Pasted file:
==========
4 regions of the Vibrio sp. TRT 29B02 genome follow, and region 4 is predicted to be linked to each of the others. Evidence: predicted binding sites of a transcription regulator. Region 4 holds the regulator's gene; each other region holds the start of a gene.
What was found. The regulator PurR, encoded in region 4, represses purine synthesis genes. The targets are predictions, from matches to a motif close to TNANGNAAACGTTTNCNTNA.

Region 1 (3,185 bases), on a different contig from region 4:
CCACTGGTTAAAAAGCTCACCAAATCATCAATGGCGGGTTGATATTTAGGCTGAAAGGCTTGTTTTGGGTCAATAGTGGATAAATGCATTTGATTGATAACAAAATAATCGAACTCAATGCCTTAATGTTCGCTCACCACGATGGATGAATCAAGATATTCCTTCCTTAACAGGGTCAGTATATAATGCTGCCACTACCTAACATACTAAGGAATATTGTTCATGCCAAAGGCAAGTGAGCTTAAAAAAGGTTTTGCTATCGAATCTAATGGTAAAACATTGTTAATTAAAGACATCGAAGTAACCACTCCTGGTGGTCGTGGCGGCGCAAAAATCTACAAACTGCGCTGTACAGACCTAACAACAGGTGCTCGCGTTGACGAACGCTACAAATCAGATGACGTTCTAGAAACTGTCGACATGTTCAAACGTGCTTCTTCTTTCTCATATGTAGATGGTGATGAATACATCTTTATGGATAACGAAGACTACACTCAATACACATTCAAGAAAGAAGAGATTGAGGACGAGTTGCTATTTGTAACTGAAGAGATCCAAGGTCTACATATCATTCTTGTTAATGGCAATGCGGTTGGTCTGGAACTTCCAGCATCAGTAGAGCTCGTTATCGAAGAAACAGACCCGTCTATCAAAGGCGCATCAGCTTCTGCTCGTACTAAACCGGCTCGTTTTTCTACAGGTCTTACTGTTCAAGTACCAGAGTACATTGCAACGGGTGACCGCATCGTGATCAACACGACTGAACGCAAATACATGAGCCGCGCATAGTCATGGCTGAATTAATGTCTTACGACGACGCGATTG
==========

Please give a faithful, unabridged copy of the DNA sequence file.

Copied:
4 regions of the Vibrio sp. TRT 29B02 genome follow, and region 4 is predicted to be linked to each of the others. Evidence: predicted binding sites of a transcription regulator. Region 4 holds the regulator's gene; each other region holds the start of a gene.
What was found. The regulator PurR, encoded in region 4, represses purine synthesis genes. The targets are predictions, from matches to a motif close to TNANGNAAACGTTTNCNTNA.

Region 1 (3,185 bases), on a different contig from region 4:
CCACTGGTTAAAAAGCTCACCAAATCATCAATGGCGGGTTGATATTTAGGCTGAAAGGCTTGTTTTGGGTCAATAGTGGATAAATGCATTTGATTGATAACAAAATAATCGAACTCAATGCCTTAATGTTCGCTCACCACGATGGATGAATCAAGATATTCCTTCCTTAACAGGGTCAGTATATAATGCTGCCACTACCTAACATACTAAGGAATATTGTTCATGCCAAAGGCAAGTGAGCTTAAAAAAGGTTTTGCTATCGAATCTAATGGTAAAACATTGTTAATTAAAGACATCGAAGTAACCACTCCTGGTGGTCGTGGCGGCGCAAAAATCTACAAACTGCGCTGTACAGACCTAACAACAGGTGCTCGCGTTGACGAACGCTACAAATCAGATGACGTTCTAGAAACTGTCGACATGTTCAAACGTGCTTCTTCTTTCTCATATGTAGATGGTGATGAATACATCTTTATGGATAACGAAGACTACACTCAATACACATTCAAGAAAGAAGAGATTGAGGACGAGTTGCTATTTGTAACTGAAGAGATCCAAGGTCTACATATCATTCTTGTTAATGGCAATGCGGTTGGTCTGGAACTTCCAGCATCAGTAGAGCTCGTTATCGAAGAAACAGACCCGTCTATCAAAGGCGCATCAGCTTCTGCTCGTACTAAACCGGCTCGTTTTTCTACAGGTCTTACTGTTCAAGTACCAGAGTACATTGCAACGGGTGACCGCATCGTGATCAACACGACTGAACGCAAATACATGAGCCGCGCATAGTCATGGCTGAATTAATGTCTTACGACGACGCGATTG